A graceful day for His Grace
Reflections: Women alive with the power of God
By Louise Altham
Earlier this year, I discovered that the Missionary Sisters of Charity (Mother Teresa’s foundation) have a convent in Surry Hills, and that lay people are welcome to help out on weekday mornings at the soup kitchen where upwards of 40 people are fed at a time.
Working at a university, I have the chance to be involved in many different apostolates, but it is through visiting the Sisters and helping in their service to the poor that I have learnt so much about Christian charity and the love of Christ this year.
First, I have learnt so much from the guests at the soup kitchen themselves.
Being poor has not taken away the dignity of the men who say “ladies first” and wait till I have served the women before taking food themselves.
After I clumsily sloshed some food out of a ladle, the woman whom I served only grinned and reassured me that I’d get better with practice – it was she who was helping me, not I her.
The men who stay behind to mop and clean the floor and tables have the dignity of any other worker – they get the place very impressively clean! These people have prompted a radical rethink of my own outlook on life; they make me rethink the standards by which I consider a person to be ‘dignified’ or ‘undignified.’
I have seen individuals with almost nothing still share what they have, and they make me reconsider my use of my own privileges, those which I take for granted.
Also, the Sisters themselves challenge many mainstream attitudes and ideas.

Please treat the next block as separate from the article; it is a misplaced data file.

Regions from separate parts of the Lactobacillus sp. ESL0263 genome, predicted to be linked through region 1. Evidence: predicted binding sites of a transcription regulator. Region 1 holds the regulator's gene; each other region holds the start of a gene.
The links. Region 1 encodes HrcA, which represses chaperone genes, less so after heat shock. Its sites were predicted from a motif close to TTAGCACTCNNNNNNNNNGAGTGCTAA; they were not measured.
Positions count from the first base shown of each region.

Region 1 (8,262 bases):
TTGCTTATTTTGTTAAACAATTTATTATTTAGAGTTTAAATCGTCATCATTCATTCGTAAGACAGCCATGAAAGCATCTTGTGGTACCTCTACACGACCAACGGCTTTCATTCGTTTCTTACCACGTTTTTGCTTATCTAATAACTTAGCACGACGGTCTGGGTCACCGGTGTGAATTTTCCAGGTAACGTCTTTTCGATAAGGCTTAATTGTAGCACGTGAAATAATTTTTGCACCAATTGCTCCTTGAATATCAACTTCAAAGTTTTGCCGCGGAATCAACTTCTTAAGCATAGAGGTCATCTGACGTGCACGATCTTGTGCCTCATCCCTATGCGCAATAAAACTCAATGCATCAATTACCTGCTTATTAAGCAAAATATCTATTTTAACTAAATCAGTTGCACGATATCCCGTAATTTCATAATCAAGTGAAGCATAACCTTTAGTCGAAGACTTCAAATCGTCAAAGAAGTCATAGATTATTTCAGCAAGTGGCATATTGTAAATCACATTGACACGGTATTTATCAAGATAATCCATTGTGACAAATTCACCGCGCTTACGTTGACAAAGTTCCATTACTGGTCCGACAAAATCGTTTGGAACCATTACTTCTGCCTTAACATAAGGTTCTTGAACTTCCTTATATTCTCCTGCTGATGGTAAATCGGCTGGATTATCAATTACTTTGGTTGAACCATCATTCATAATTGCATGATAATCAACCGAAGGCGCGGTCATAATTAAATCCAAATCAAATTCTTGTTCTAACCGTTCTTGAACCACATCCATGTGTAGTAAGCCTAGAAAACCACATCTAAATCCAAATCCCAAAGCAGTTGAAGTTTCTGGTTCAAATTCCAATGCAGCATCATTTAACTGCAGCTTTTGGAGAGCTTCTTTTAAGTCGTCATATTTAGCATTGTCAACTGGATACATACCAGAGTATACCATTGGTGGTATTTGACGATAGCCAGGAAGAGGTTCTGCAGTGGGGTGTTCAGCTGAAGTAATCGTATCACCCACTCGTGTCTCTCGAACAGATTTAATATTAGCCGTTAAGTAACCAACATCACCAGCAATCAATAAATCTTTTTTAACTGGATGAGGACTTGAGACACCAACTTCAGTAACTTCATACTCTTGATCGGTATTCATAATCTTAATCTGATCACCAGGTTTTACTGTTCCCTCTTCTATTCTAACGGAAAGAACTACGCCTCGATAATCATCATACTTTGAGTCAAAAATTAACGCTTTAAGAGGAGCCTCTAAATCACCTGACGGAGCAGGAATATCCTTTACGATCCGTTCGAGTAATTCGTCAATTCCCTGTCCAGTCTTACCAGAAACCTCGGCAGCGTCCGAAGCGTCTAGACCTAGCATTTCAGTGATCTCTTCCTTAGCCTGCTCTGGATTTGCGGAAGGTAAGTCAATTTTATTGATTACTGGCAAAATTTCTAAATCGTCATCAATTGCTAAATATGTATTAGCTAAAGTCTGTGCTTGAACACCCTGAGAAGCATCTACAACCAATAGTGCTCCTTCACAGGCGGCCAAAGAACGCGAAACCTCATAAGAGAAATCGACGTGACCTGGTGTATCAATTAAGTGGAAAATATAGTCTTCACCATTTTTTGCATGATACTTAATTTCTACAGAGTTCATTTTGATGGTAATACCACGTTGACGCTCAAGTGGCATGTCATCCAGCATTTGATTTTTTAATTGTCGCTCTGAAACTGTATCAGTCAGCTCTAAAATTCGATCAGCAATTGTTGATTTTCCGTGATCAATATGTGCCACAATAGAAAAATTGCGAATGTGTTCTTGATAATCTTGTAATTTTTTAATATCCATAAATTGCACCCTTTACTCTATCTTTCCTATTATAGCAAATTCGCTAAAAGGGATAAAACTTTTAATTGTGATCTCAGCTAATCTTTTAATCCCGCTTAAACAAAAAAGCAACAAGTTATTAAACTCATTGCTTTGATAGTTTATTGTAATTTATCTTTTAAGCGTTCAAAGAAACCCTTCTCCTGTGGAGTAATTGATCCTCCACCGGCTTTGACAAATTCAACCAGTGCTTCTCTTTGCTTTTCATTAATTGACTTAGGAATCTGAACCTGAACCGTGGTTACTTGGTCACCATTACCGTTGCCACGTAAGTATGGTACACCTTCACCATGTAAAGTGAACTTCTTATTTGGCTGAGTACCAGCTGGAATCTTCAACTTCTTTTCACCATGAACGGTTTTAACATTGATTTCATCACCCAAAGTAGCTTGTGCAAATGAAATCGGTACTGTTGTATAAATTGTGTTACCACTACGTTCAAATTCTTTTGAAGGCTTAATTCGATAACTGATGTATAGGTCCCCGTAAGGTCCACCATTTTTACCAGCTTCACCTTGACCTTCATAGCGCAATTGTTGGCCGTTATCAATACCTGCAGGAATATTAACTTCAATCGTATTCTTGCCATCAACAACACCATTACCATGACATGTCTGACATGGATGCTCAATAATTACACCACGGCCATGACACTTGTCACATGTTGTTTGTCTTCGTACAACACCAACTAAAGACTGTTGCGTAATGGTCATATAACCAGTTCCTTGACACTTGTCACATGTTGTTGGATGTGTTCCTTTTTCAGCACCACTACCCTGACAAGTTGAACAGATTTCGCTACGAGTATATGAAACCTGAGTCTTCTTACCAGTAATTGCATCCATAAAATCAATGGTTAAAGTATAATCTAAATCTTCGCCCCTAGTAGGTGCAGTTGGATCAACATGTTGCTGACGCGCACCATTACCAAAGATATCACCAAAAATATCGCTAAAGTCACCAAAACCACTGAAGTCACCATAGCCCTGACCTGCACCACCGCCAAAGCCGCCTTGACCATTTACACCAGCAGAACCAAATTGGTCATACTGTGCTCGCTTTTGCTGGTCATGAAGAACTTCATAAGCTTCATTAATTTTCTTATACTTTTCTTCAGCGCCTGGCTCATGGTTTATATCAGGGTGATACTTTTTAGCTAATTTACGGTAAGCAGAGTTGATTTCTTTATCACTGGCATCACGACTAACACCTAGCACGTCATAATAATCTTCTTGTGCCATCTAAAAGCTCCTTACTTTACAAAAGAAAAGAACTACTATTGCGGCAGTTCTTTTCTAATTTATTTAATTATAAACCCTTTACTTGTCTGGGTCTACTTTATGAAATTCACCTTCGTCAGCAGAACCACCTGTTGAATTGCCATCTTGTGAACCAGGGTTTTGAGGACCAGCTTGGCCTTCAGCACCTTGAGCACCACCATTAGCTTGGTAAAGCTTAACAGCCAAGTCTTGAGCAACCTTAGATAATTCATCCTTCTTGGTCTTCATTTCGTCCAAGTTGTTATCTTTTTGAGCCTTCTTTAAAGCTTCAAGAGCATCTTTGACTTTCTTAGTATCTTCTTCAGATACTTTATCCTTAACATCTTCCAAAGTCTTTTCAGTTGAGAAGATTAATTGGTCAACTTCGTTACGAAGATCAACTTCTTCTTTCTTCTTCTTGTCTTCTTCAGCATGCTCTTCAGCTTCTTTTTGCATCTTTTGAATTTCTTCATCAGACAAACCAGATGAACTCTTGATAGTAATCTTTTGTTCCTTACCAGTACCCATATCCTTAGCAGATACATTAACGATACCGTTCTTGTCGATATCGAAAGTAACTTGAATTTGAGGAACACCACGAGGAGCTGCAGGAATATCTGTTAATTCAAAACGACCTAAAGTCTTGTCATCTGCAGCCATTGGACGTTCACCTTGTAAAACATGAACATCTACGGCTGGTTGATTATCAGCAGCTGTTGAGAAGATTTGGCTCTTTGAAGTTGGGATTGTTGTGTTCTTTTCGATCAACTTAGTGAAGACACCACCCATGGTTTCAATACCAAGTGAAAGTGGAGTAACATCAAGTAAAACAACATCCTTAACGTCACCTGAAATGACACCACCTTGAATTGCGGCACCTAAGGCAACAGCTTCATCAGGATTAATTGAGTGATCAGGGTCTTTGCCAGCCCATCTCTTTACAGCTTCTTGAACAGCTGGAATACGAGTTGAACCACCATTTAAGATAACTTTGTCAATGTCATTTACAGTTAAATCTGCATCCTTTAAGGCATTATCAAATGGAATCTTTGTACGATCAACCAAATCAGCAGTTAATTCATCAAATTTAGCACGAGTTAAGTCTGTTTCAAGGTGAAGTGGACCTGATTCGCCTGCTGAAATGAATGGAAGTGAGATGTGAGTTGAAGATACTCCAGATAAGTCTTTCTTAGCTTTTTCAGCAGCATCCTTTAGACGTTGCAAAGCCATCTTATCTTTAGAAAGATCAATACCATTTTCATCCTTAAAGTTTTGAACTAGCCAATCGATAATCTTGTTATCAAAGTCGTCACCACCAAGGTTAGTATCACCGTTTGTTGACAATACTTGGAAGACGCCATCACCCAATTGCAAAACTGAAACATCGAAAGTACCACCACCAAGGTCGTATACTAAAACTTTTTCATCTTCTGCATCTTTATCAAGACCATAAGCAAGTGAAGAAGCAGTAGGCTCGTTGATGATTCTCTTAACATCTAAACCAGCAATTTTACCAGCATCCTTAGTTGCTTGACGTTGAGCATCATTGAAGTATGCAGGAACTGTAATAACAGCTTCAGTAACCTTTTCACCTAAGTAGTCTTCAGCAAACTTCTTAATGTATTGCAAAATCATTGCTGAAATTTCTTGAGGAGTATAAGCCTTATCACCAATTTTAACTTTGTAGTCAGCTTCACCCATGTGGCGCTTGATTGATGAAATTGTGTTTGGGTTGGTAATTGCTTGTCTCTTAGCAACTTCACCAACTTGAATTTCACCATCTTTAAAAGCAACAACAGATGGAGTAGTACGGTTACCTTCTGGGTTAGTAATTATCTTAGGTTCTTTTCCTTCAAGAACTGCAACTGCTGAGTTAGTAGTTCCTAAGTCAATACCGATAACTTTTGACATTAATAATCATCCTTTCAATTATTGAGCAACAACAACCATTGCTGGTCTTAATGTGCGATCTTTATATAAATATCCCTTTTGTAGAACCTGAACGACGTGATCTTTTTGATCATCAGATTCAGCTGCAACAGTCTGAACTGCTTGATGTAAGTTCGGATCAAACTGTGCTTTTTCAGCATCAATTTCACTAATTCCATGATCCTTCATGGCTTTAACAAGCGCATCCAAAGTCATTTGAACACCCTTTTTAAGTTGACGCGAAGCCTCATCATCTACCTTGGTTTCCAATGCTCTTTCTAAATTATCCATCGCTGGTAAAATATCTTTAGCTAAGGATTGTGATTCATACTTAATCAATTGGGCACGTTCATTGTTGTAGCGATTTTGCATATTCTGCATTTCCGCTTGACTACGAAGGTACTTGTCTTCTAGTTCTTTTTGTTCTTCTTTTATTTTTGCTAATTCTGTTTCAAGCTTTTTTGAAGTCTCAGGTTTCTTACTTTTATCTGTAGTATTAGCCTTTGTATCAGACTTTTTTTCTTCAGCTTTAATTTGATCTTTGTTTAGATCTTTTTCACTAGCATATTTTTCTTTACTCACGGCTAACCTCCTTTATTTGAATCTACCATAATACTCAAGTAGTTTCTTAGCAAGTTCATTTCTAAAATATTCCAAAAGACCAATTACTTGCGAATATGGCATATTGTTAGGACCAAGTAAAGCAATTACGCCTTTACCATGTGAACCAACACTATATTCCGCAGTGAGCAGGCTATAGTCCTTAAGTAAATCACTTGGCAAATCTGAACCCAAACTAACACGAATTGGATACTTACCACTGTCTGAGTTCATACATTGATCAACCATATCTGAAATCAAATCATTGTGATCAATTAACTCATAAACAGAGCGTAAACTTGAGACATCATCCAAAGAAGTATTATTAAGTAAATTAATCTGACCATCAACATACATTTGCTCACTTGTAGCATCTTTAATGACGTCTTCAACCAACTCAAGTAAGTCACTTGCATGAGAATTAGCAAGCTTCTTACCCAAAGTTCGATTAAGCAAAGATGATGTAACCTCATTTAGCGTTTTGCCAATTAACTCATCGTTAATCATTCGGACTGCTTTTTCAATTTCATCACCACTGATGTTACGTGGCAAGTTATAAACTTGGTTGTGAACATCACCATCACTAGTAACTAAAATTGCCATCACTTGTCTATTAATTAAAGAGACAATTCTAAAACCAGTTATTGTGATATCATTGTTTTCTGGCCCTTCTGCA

I have two friends who are contemplative nuns, and they challenge me with their dedication to the liturgy and to prayer, always ready to intercede for anyone at any hour.
The Missionaries of Charity have revealed to me another way of being wholeheartedly given to God, and they contradict so many of the messages
I receive in other ways. They own nothing; their convent is clean and light and airy, but it is also poor.
But they also possess everything: as well as the calm confidence needed to handle some of the rowdier moments, they have infinite patience and charity for each person who comes their way.
I think it is this combination of the face to face encounter with real need, plus the intense faith dedicated to addressing that need, that makes these visits seem like a brief encounter with reality before returning to some of the more superficial concerns of ordinary life. (Not that every ordinary life is superficial – only that it is easy for me to forget the experiences of others sometimes, in my absorption in my own experience.)
It is difficult to describe the impression that the Missionaries of Charity make without sounding unrealistic, but the fact is that there is nothing like the example of one of these women who is totally consecrated to God, and who seems to be alive with the power of God.
Louise Altham, a University of Sydney graduate, is a member of the chaplaincy team on the campus.